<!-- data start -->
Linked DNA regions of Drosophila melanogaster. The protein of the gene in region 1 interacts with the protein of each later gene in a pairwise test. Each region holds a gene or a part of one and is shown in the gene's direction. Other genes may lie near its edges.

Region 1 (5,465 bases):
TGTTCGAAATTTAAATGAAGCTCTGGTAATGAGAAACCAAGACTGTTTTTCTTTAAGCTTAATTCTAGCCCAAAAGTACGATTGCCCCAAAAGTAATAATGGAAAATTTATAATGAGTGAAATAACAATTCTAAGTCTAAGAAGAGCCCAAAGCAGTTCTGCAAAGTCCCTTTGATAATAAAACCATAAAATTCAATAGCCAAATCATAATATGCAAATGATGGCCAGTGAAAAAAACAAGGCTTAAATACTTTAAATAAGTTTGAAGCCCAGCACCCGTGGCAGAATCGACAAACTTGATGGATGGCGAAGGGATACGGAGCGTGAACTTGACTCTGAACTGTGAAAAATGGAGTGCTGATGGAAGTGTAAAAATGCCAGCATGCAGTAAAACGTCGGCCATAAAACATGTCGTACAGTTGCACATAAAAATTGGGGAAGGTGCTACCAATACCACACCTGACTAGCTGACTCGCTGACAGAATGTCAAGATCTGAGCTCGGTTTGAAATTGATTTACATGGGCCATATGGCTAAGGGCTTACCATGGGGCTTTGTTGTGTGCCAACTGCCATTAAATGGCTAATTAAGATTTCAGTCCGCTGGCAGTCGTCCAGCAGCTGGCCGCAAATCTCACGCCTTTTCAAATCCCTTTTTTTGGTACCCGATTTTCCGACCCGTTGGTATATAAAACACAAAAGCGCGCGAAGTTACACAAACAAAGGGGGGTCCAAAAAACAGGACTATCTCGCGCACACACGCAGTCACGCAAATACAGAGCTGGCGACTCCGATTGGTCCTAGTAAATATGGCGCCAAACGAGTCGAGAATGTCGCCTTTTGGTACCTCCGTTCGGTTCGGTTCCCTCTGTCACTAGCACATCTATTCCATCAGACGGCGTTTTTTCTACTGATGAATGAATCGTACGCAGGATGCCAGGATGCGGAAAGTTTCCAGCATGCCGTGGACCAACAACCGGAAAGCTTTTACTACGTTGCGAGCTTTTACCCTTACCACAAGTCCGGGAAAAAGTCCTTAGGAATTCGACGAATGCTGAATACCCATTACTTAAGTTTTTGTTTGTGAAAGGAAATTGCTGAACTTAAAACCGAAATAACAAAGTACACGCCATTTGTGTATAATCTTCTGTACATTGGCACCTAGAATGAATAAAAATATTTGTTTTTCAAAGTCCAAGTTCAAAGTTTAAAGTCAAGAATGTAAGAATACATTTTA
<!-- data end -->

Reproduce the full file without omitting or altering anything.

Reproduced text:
Linked DNA regions of Drosophila melanogaster. The protein of the gene in region 1 interacts with the protein of each later gene in a pairwise test. Each region holds a gene or a part of one and is shown in the gene's direction. Other genes may lie near its edges.

Region 1 (5,465 bases):
TGTTCGAAATTTAAATGAAGCTCTGGTAATGAGAAACCAAGACTGTTTTTCTTTAAGCTTAATTCTAGCCCAAAAGTACGATTGCCCCAAAAGTAATAATGGAAAATTTATAATGAGTGAAATAACAATTCTAAGTCTAAGAAGAGCCCAAAGCAGTTCTGCAAAGTCCCTTTGATAATAAAACCATAAAATTCAATAGCCAAATCATAATATGCAAATGATGGCCAGTGAAAAAAACAAGGCTTAAATACTTTAAATAAGTTTGAAGCCCAGCACCCGTGGCAGAATCGACAAACTTGATGGATGGCGAAGGGATACGGAGCGTGAACTTGACTCTGAACTGTGAAAAATGGAGTGCTGATGGAAGTGTAAAAATGCCAGCATGCAGTAAAACGTCGGCCATAAAACATGTCGTACAGTTGCACATAAAAATTGGGGAAGGTGCTACCAATACCACACCTGACTAGCTGACTCGCTGACAGAATGTCAAGATCTGAGCTCGGTTTGAAATTGATTTACATGGGCCATATGGCTAAGGGCTTACCATGGGGCTTTGTTGTGTGCCAACTGCCATTAAATGGCTAATTAAGATTTCAGTCCGCTGGCAGTCGTCCAGCAGCTGGCCGCAAATCTCACGCCTTTTCAAATCCCTTTTTTTGGTACCCGATTTTCCGACCCGTTGGTATATAAAACACAAAAGCGCGCGAAGTTACACAAACAAAGGGGGGTCCAAAAAACAGGACTATCTCGCGCACACACGCAGTCACGCAAATACAGAGCTGGCGACTCCGATTGGTCCTAGTAAATATGGCGCCAAACGAGTCGAGAATGTCGCCTTTTGGTACCTCCGTTCGGTTCGGTTCCCTCTGTCACTAGCACATCTATTCCATCAGACGGCGTTTTTTCTACTGATGAATGAATCGTACGCAGGATGCCAGGATGCGGAAAGTTTCCAGCATGCCGTGGACCAACAACCGGAAAGCTTTTACTACGTTGCGAGCTTTTACCCTTACCACAAGTCCGGGAAAAAGTCCTTAGGAATTCGACGAATGCTGAATACCCATTACTTAAGTTTTTGTTTGTGAAAGGAAATTGCTGAACTTAAAACCGAAATAACAAAGTACACGCCATTTGTGTATAATCTTCTGTACATTGGCACCTAGAATGAATAAAAATATTTGTTTTTCAAAGTCCAAGTTCAAAGTTTAAAGTCAAGAATGTAAGAATACATTTTA